Russia and South Africa have signed a multibillion-dollar deal on nuclear-power cooperation that paves the way for the building of reactors based on Russian technology.
The agreement was signed on the sidelines of an International Atomic Energy Agency conference in Vienna on September 22.
Sergei Kiriyenko, director-general of Russia's nuclear energy corporation Rosatom, said in a statement that the partnership deal will provide up to eight nuclear reactors to South Africa by 2023.
Kiriyenko said it would also create orders worth $10 billion to "local industrial enterprises," but it was not clear if he was referring to Russia or South Africa.
The agreement also calls for Russia to help build infrastructure in South Africa and train local specialists at Russian universities.
In a separate statement, South African Energy Minister Tina Joemat-Pettersson said the agreement "opens up the door for South Africa to access Russian technologies, funding, infrastructure, and provides proper and solid platform for future extensive collaboration."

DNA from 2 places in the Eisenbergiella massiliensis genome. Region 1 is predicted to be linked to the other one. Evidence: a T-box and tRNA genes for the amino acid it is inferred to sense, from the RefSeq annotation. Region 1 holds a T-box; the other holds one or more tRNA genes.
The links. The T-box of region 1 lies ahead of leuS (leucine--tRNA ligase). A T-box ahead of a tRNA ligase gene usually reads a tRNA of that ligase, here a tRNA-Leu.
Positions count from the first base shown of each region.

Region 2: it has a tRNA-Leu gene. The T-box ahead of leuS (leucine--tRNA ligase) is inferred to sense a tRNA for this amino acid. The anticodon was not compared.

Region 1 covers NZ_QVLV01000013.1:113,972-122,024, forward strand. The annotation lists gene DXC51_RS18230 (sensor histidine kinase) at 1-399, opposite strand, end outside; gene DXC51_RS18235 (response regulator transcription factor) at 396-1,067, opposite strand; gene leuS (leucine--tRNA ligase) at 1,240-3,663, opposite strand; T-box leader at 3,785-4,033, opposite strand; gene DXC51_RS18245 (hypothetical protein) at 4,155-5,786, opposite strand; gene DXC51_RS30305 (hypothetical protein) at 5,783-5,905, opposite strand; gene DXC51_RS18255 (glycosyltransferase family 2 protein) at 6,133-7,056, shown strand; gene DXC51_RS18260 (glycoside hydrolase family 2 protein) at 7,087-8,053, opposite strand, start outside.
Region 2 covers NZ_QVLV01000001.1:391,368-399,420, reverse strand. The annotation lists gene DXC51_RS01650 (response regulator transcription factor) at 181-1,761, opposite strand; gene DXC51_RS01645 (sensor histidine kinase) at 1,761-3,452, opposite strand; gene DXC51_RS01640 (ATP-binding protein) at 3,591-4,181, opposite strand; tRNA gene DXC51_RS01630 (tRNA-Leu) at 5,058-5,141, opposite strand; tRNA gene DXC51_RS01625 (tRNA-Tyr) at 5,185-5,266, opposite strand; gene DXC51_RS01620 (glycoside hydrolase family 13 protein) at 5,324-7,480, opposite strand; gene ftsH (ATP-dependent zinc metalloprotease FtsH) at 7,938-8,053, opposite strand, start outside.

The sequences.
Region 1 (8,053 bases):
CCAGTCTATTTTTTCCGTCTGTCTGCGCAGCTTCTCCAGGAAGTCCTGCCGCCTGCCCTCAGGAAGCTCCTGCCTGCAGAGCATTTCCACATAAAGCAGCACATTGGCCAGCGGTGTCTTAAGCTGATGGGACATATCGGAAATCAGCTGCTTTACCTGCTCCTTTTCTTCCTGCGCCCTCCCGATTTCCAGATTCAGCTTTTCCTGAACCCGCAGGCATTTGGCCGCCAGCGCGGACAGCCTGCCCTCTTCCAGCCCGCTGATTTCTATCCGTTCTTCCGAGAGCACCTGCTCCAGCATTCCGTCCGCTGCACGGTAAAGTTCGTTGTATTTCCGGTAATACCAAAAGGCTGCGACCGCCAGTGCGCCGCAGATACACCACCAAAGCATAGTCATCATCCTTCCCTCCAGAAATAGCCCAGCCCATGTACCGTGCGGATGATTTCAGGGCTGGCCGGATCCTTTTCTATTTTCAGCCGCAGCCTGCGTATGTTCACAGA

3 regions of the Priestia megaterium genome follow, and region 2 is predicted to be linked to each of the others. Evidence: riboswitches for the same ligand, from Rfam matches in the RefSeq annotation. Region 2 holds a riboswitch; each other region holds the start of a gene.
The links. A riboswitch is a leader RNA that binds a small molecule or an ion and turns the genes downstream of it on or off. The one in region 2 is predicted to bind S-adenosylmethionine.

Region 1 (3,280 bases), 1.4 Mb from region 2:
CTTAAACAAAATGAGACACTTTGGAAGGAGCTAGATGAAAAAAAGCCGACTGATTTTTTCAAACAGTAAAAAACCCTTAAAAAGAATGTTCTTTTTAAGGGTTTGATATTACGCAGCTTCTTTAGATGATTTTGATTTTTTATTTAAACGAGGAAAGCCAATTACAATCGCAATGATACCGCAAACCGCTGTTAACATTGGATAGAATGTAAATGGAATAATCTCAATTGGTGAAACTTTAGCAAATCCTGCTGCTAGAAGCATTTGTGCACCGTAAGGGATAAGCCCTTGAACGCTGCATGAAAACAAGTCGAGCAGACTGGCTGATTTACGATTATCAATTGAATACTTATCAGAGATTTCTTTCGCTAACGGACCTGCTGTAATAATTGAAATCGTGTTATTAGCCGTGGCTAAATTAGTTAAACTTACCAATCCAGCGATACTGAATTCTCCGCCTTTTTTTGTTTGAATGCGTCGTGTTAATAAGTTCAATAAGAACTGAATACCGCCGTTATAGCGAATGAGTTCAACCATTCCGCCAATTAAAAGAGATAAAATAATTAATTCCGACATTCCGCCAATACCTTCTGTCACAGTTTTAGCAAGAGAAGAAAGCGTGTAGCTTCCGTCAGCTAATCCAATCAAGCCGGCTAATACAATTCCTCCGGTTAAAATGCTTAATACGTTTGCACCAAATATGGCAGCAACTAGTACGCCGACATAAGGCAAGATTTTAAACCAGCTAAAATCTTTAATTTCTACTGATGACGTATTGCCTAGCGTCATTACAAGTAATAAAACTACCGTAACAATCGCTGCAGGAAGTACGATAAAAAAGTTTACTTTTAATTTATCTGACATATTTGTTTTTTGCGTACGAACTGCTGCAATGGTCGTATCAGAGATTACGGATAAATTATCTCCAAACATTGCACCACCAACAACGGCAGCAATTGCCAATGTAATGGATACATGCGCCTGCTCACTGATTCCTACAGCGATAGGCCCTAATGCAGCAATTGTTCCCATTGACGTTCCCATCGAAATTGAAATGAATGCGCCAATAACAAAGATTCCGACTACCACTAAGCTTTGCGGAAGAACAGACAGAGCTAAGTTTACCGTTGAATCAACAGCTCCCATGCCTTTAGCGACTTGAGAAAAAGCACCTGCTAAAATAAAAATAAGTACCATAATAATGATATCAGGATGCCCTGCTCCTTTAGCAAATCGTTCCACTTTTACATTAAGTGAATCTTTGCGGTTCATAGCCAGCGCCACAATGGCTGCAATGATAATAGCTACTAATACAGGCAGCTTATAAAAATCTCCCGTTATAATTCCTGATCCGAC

Joemat-Pettersson expressed confidence that cooperation with Russia will allow South Africa "to implement our ambitious plans for the creation by 2030 of 9.6 GW [gigawatts] of new nuclear capacities based on modern and safe technologies."
China Guangdong Nuclear Power Holding Corp, Japan's Toshiba Corp, and Korea Electric Power Corp are among the firms that have been reported as showing interest in securing the nuclear partnership agreement.
South Africa is home to one nuclear power station.
In December 2013, Africa's most advanced economy said it might delay the construction of nuclear power plants and focus instead on coal, hydropower, and gas.